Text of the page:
Andrew Percy: Battle against debt must start with financial education

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THE reality about the explosion in payday lending is that it has happened at the same time as a reasonable explosion in living standards, so it is not simply about the economic downturn or people finding themselves in a more difficult position economically; culturally, something deeper is going on.

MPs have talked about the “we want things today” culture. My grandparents never had any debt in their entire lives; they saved for everything and they tried to embed that idea in their grandchildren. It failed spectacularly in my case – I listened to them on many things, but clearly not on debt.

Something deep has changed in society. We want things immediately – at three o’clock in the morning, if the money is not quite there but someone can click on a payday lending website, that is unfortunately what too many people do.

The high streets in my constituency, particularly in Goole, have seen an explosion in the number of these shops and services. I have to say I bristle when I walk down the high street.

The high street should be a place for visiting the butcher, the baker and the candlestick maker – there is still one of those not too far from my constituency.

That is how we think of our high streets, but regrettably they are today overpopulated with betting shops and payday loan companies.

I probably have more complaints in my constituency office about the behaviour of the banks than about individual payday lenders, but that does not mean there is not a problem – we should not mention banks in anybody’s defence.

Obviously there has been an explosion in personal debt, and that is a deeply ingrained cultural thing. The solutions spoken about this evening are to be welcomed, but they deal with the symptoms, not the causes.

Education is key – and not just in schools. I was happy and proud to chair the inquiry by the all-party group on financial education for young people.

We welcome the fact that the Government has taken that report on board – it is a good start – but much more still needs to be done, because far too many people simply do not understand how to handle debt, what it is, how to work out how much they will have to pay or the impact on their life.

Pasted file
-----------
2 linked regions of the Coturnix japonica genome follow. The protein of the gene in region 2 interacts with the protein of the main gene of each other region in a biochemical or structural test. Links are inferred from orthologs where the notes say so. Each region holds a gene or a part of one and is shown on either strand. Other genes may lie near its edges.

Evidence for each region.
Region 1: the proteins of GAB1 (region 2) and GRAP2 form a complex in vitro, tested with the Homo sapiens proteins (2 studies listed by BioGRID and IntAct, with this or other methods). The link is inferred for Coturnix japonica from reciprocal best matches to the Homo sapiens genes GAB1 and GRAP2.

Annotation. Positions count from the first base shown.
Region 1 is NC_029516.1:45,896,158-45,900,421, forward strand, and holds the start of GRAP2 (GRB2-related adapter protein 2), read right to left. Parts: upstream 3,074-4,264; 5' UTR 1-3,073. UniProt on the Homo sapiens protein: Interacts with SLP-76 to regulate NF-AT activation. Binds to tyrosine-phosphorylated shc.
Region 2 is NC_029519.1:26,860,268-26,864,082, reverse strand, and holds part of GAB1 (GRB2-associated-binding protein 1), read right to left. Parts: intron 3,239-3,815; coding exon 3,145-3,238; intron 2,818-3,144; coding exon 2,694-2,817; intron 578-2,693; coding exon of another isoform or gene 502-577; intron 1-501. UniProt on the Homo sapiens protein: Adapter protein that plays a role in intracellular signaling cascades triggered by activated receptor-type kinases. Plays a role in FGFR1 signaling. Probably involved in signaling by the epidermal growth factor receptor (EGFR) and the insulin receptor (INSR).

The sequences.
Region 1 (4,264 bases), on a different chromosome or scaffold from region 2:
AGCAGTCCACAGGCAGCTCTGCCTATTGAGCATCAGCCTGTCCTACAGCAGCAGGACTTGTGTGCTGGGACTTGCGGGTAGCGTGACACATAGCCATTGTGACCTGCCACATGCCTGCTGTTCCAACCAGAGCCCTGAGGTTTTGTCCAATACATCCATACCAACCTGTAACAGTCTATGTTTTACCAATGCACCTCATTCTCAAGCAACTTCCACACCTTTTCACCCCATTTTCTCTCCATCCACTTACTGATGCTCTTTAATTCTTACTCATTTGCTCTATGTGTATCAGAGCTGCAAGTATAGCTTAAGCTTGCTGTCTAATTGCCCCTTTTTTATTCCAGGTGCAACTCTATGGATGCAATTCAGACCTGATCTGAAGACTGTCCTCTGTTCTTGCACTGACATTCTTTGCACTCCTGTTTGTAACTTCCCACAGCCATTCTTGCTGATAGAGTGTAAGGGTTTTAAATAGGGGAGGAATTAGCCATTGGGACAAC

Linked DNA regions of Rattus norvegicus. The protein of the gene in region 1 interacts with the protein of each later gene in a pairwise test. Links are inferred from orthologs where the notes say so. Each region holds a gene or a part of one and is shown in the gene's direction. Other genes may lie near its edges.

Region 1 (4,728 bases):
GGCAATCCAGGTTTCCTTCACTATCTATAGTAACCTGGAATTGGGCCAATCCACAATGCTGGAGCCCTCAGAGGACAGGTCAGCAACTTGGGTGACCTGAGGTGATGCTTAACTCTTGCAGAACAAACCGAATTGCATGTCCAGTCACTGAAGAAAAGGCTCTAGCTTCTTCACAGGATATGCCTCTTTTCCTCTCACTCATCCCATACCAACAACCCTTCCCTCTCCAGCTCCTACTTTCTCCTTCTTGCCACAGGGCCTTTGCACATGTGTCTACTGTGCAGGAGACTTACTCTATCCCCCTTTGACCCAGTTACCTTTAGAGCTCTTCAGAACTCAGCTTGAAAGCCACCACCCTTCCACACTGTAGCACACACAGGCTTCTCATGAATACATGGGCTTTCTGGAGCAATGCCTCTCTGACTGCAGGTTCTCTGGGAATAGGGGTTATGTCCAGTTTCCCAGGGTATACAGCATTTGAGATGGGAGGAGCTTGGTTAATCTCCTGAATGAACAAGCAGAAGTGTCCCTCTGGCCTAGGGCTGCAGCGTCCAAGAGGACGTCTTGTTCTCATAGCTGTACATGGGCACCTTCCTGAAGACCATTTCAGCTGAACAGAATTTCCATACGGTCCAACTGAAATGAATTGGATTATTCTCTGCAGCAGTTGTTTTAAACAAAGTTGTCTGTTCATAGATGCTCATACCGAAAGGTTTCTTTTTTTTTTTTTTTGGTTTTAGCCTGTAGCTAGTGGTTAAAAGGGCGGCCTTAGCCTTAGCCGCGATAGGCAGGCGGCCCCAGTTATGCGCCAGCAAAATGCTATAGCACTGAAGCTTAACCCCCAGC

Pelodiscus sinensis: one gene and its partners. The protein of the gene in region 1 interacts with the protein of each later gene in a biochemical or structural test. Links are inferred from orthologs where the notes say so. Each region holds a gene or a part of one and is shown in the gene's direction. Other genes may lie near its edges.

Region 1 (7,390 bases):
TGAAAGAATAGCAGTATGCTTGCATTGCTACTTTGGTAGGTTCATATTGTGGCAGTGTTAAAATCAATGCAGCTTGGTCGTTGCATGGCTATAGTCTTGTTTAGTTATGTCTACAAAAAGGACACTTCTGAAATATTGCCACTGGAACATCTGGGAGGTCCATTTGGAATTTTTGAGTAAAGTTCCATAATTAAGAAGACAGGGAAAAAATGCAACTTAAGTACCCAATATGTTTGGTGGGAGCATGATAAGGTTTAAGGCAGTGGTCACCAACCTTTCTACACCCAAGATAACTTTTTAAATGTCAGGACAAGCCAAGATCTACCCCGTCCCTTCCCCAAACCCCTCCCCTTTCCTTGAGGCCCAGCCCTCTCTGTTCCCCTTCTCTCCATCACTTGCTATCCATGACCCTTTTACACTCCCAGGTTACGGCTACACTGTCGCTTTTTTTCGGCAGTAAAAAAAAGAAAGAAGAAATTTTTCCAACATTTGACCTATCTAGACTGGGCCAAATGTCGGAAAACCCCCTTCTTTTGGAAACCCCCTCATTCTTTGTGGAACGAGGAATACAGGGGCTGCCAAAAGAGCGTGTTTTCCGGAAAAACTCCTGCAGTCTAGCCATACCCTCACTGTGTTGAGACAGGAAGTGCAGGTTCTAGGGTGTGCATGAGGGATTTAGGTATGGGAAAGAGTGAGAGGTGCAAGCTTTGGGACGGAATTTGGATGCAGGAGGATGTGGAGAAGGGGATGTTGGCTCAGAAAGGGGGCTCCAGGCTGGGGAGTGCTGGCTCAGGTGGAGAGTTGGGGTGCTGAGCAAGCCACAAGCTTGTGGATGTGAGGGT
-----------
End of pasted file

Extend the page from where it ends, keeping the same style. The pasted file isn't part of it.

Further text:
I have spoken before about the debt troubles I got into when I was a teenager and in my early 20s, funding my way through university. I bristle when I am told on Twitter: “You’re a millionaire Tory MP who doesn’t understand real life.”

That happens too often, but it was not the case with me; I struggled with high levels of debt that I am still dealing with.

I am lucky: I am a Member of Parliament with a reasonable salary, and I can get to grips with it. I did not realise at the time, however, that I would be one of those who might struggle. I did not realise that it had to be paid back and that the interest would be huge. The minimum payments are often less than the interest accrual every month.

Until we crack that, we will not get anywhere, whatever caps on lending, roll-over caps or whatever else we introduce.

Until we get to the bottom not just of how to work this into the curriculum, but of how to demonstrate the impact of this problem on people’s lives in the longer term, we will not make real progress.

I am still dealing with the debt issues I encountered in getting myself through university. I am lucky, as I said, but others will be condemned by their debt for very many years.

This is largely because of the failure to understand that while some debt is good – politicians talk about mortgages, home ownership and so forth, perhaps as necessary evils – much debt is truly evil and life changing for so many people.

Until we crack that problem through education, I do not think that any of the other solutions will do a great deal, welcome though they are.

Financial education in schools is a good start, but we need to address the adult population if we want to make a real change.

We face a great problem with financial illiteracy in our adult population.

Without cracking the financial illiteracy that is so evident in this country, I think that everything else will be but a drop in the ocean.

*Andrew Percy is the Conservative MP for Brigg and Goole. He spoke in a House of Commons debate on personal debt.